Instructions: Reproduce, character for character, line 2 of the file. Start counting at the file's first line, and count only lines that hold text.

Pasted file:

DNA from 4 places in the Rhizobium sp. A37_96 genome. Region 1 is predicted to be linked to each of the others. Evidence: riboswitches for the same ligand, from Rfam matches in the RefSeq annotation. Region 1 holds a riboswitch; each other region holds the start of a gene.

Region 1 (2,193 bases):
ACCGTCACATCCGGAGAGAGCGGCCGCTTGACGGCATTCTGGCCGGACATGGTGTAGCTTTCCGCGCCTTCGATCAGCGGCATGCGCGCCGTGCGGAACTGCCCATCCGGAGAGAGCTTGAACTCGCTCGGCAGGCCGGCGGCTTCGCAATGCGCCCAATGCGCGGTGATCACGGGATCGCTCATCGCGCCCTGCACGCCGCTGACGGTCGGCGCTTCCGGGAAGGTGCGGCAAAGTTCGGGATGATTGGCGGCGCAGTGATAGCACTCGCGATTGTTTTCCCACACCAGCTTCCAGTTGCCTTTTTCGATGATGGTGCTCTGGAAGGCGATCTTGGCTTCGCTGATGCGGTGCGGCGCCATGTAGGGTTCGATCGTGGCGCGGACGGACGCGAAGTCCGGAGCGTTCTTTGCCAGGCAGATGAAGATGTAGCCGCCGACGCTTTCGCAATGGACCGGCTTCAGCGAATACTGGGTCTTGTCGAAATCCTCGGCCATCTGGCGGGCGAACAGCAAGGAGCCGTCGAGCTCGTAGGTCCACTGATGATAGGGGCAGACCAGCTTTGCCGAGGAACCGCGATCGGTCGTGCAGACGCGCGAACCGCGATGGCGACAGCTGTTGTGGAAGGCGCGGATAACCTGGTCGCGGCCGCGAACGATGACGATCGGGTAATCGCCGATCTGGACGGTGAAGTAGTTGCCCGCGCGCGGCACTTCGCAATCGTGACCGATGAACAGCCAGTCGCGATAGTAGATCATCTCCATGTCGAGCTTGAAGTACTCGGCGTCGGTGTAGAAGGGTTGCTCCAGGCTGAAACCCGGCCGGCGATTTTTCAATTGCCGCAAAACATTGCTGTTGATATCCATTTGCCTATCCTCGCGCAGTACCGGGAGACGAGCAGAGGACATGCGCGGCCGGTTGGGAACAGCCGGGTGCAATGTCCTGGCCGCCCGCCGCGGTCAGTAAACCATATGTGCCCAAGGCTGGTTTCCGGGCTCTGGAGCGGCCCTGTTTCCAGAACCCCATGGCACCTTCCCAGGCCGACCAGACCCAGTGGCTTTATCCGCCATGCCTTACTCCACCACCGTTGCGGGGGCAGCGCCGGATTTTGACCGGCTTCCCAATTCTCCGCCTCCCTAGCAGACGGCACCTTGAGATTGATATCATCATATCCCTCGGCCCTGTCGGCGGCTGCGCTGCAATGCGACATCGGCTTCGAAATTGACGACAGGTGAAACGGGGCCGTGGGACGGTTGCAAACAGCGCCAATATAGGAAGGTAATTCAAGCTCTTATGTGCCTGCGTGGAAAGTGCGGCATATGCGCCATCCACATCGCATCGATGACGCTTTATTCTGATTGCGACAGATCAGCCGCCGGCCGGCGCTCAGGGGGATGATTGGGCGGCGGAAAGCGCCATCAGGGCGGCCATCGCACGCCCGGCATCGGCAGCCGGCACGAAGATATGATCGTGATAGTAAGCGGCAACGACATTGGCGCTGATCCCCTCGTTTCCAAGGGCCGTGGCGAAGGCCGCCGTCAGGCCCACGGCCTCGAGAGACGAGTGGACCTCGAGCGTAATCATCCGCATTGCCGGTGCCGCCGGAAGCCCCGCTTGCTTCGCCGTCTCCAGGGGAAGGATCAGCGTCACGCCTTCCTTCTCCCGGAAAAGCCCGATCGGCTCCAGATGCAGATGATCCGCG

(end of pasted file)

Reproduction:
Region 1 (2,193 bases):